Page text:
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Baptist church ministers in the midst of disaster

TUSCALOOSA, Ala. (BP)–The morning’s scripture reading at Valley View Baptist Church was more heartfelt than usual Sunday, Dec. 17.

“The Lord is my shepherd; I shall not want.

“He maketh me to lie down in green pastures; he leadeth me beside the still waters.

“He restoreth my soul: he leadeth me in the paths of righteousness for his name’s sake.

“Yea, though I walk through the valley of the shadow of death, I will fear no evil …”

The words of the familiar verse from Psalms brought audible sniffles, and more than one member of the congregation wiped away tears during the special 10 a.m. service that replaced the church’s usual 9 a.m. worship. Mike Hall, pastor at Valley View, decided to forgo his regular sermon in lieu of an hour of music, testimonials and prayer.

“It’s one of the things Scripture tells us,” he said. “We are here to minister to the needs of the people. We’ll be known by our love.”

As the church that was closest to the destruction of Dec. 16’s deadly tornado, Valley View transformed itself Saturday from a place to seek spiritual comfort to one that provided the material sort.

The church, located on Highway 69 South amid some of the worst devastation, became a medical triage and temporary shelter by early Saturday afternoon.

“We had several hundred people here,” Hall said. “Yesterday afternoon, folks just started showing up and making soup.

“It’s a great testimony to the community spirit in this part of the city. It’s remarkable how many people just showed up.”

One of the few buildings in the area with backup electricity, the church opened its doors to disaster workers and those seeking shelter, including some members of its own congregation. Hall estimated that at least 25 families who were church members had lost their homes.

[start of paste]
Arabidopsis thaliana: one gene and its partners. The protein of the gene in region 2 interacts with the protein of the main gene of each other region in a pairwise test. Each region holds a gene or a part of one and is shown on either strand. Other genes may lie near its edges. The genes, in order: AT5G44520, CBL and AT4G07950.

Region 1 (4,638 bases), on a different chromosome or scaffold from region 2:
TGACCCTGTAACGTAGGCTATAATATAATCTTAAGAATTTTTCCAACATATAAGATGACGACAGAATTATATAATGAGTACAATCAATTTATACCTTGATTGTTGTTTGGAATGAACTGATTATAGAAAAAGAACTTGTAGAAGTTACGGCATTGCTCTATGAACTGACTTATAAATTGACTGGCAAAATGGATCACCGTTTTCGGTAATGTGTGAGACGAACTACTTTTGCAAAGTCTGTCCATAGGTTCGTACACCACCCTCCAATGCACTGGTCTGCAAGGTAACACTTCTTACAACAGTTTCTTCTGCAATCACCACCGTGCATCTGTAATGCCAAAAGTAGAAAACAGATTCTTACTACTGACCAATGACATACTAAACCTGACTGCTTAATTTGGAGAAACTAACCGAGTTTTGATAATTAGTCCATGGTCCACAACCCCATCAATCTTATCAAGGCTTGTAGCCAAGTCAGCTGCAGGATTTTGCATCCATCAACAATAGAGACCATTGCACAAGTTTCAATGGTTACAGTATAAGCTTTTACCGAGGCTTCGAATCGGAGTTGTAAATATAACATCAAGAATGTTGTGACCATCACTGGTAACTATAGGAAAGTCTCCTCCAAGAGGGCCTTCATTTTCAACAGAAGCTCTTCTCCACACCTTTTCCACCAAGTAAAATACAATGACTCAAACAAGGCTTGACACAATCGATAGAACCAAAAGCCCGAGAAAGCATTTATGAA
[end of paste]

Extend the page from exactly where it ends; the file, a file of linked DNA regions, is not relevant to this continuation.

One of them was worship director Charles Foster, who arrived at church and led the singing of Christmas hymns as usual Sunday, even though his home in the Hillcrest Meadows subdivision is now four walls and nothing else.

“This church has been so loving and so caring about me, this was the only place to come,” he said, as at least 20 church members came up to him after the service to offer empty boxes, pickup trucks and their own hands to help him salvage clothing and furniture.

“I can’t imagine being anywhere else.”

Foster stood up during the service and told a rapt congregation of hiding in a bathroom of his house while glass and boards exploded around his family.

“I think the emotion hit me this morning,” he said afterward, growing slightly teary at the memory.

“I had to be strong yesterday, but you know, it’s okay. We weren’t hurt. We just lost material stuff.”

When asked whether he found it difficult to come to church so soon after losing nearly everything he owned, Foster shook his head emphatically.

“Why not me?” he asked. “I wouldn’t want this on anyone else, so why not me? We’re all fine, we’ll go on.”

By Sunday morning, the church had been transferred back to its original state, and all that remained of the night’s work were some dry erase boards where people could write down emergency contact information or sign up to house those who were suddenly homeless. A collection was taken up during the service, earmarked for disaster relief.

Hall sees the effort as a test of his church’s Christian mandate. God put Valley View in that spot for a reason, he said, and Saturday was its time to prove itself.

“Although it looks bleak, a light shines through the darkness,” Hall told his congregation.

“Nowhere in the Bible does it say a Christian sits on his hands. Let us look for an opportunity to share the light.”
(Editor’s Note: This story first appeared in The Tuscaloosa News and is used here by permission.) (BP) photo posted in the BP Photo Library at www.bpnews.net. Photo title: HELPING HANDS.

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  • Katherine Lee